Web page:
Aims: Ventricular cardiomyocytes from hypertrophic cardiomyopathy (HCM) patient hearts show prolonged action potential duration (APD), impaired intracellular Ca2+ homeostasis and abnormal electrical response to beta -adrenergic stimulation. We sought to determine whether this behaviour is associated with abnormal changes of repolarization during exercise and worsening of diastolic function, ultimately explaining the intolerance to exercise experienced by some patients without obstruction.
Methods and results: Non-obstructive HCM patients (178) and control subjects (81) underwent standard exercise testing, including exercise echocardiography. Ventricular myocytes were isolated from myocardial samples of 23 HCM and eight non-failing non-hypertrophic surgical patients. The APD shortening in response to high frequencies was maintained in HCM myocytes, while β-adrenergic stimulation unexpectedly prolonged APDs, ultimately leading to a lesser shortening of APDs in response to exercise. In HCM vs. control subjects, we observed a lesser shortening of QT interval at peak exercise (QTc: +27 ± 52 ms in HCM, -4 ± 50 ms in controls, P < 0.0001). In patients showing a marked QTc prolongation (>30 ms), the excessive shortening of the electrical diastolic period was linked with a limited increase of heart-rate and deterioration of diastolic function at peak effort.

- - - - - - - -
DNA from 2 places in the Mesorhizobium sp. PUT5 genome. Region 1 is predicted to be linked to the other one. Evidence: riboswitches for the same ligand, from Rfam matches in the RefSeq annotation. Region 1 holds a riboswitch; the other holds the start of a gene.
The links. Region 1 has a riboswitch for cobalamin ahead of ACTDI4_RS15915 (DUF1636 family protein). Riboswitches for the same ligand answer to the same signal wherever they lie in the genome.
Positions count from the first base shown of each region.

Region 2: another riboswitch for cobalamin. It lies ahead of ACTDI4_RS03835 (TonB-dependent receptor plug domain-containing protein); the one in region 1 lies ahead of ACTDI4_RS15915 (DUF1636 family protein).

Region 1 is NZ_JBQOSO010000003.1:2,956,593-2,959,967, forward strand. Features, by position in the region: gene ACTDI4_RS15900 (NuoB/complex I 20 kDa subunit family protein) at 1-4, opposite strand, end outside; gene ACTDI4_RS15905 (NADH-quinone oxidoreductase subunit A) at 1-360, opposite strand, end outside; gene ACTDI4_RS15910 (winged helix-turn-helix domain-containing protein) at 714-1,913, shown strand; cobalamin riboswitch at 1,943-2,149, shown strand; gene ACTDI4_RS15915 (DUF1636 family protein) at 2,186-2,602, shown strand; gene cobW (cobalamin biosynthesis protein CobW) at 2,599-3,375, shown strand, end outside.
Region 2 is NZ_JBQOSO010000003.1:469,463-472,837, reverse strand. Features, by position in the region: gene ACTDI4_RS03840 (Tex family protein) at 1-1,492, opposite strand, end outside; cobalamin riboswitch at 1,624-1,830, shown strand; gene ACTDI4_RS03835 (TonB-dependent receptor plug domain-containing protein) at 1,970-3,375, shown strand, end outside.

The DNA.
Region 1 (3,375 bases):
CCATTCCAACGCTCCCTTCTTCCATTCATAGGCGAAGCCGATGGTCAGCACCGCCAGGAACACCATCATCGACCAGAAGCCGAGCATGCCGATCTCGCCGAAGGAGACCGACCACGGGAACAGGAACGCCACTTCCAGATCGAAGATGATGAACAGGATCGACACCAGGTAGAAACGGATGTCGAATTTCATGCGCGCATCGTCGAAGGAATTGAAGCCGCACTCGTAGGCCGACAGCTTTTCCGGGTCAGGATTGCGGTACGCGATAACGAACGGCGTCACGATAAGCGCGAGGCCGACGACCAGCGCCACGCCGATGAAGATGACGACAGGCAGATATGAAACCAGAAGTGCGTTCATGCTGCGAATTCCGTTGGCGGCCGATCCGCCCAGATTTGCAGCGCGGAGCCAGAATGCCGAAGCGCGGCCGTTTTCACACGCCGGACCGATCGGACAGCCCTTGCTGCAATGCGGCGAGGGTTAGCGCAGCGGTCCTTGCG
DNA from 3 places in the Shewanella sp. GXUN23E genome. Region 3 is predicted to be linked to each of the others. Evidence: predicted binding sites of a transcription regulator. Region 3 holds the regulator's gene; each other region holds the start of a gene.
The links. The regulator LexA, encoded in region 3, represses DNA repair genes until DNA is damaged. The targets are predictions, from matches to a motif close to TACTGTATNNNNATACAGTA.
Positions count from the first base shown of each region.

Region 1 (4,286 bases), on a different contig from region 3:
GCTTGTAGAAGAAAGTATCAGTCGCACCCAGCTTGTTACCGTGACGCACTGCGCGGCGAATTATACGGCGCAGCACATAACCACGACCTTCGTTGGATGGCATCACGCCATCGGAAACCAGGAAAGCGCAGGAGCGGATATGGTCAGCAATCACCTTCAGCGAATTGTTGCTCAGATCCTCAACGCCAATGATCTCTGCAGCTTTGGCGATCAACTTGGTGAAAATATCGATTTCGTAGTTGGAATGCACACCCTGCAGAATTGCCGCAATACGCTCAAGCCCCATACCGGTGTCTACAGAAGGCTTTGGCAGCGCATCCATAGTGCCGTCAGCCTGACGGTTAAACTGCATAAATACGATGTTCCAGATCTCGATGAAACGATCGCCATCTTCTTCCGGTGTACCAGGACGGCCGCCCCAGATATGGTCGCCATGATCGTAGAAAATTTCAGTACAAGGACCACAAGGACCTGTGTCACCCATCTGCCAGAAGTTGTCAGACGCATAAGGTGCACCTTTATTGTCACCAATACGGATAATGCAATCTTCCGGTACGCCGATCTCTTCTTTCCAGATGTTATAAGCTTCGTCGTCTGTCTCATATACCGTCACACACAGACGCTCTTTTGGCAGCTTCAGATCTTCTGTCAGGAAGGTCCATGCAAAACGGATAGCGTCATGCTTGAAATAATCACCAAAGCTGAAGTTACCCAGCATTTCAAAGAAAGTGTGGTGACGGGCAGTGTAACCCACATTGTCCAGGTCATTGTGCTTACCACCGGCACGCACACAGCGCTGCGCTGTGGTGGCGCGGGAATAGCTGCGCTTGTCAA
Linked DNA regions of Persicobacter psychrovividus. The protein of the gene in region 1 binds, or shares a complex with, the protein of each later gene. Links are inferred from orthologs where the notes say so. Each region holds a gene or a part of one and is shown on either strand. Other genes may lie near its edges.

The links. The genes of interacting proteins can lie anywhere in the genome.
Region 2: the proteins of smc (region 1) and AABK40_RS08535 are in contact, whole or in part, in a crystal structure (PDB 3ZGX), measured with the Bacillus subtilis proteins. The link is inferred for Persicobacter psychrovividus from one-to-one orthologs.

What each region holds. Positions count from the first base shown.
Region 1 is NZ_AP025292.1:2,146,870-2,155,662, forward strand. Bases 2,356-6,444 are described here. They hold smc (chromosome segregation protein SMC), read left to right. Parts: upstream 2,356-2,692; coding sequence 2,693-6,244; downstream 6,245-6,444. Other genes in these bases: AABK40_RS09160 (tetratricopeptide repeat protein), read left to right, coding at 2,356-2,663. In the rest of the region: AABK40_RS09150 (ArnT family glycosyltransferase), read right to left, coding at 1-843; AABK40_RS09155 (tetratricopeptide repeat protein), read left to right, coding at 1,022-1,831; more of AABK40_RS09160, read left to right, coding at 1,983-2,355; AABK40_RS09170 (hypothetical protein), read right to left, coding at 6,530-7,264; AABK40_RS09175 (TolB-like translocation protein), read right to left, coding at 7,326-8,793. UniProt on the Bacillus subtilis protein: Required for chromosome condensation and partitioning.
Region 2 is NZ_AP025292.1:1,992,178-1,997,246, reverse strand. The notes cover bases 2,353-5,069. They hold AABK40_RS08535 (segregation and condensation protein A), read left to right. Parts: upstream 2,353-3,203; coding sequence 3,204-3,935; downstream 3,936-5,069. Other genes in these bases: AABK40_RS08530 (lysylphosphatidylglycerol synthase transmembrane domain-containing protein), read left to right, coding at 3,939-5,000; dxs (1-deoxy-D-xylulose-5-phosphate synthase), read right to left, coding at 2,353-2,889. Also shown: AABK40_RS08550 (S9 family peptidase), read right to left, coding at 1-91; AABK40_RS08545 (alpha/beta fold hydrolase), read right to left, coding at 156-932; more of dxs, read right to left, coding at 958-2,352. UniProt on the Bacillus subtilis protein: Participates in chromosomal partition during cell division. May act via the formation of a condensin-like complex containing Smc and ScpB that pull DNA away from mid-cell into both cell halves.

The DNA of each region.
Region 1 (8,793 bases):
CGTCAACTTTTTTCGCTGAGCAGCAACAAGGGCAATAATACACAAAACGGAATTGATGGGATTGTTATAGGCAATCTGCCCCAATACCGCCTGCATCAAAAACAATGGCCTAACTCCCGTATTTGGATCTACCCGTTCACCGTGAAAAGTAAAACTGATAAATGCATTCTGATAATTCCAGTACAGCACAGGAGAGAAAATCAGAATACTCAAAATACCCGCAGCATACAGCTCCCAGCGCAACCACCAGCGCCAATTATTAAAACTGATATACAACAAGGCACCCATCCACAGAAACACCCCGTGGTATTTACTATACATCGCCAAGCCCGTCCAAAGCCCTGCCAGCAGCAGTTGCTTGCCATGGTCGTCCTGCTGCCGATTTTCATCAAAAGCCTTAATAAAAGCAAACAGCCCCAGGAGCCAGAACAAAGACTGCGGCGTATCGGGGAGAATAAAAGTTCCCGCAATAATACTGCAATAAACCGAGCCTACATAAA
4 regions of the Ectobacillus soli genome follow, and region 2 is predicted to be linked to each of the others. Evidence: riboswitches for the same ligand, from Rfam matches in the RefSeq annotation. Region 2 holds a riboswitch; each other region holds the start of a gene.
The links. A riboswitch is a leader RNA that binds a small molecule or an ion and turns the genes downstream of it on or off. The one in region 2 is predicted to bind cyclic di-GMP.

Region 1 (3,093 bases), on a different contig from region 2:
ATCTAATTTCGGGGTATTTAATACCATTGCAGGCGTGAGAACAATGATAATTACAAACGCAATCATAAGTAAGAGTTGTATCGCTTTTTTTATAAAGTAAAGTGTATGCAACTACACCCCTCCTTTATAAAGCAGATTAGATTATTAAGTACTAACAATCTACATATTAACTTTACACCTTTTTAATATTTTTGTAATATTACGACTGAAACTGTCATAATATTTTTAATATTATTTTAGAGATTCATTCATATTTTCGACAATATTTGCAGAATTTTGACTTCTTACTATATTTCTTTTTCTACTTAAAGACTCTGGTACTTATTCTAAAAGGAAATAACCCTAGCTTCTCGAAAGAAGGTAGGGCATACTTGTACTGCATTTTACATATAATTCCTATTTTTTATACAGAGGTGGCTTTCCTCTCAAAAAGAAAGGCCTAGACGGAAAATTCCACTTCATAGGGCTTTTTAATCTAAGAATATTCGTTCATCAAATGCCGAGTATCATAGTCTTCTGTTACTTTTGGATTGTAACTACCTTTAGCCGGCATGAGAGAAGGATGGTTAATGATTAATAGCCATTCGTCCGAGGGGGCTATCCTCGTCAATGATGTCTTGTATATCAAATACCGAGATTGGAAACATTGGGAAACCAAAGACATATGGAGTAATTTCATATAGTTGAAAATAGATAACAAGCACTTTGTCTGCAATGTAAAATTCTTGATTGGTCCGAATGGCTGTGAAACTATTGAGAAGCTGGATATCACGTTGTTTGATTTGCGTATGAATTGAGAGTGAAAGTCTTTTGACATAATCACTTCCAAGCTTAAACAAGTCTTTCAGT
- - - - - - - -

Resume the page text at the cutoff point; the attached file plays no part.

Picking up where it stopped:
Conclusions: Abnormal balance of Ca2+- and K+-currents in HCM cardiomyocytes determines insufficient APD and Ca2+-transient shortening with exercise. In HCM patients, exercise-induced QTc prolongation was associated with impaired diastolic reserve, contributing to the reduced exercise tolerance. Our results support the idea that severe electrical cardiomyocyte abnormalities underlie exercise intolerance in a subgroup of HCM patients without obstruction.
Keywords: Action potential; Beta adrenergic receptor; Cardiac relaxation; Cardiomyocytes; Repolarization; Stress echocardiography.
© The Author(s) 2022. Published by Oxford University Press on behalf of the European Society of Cardiology.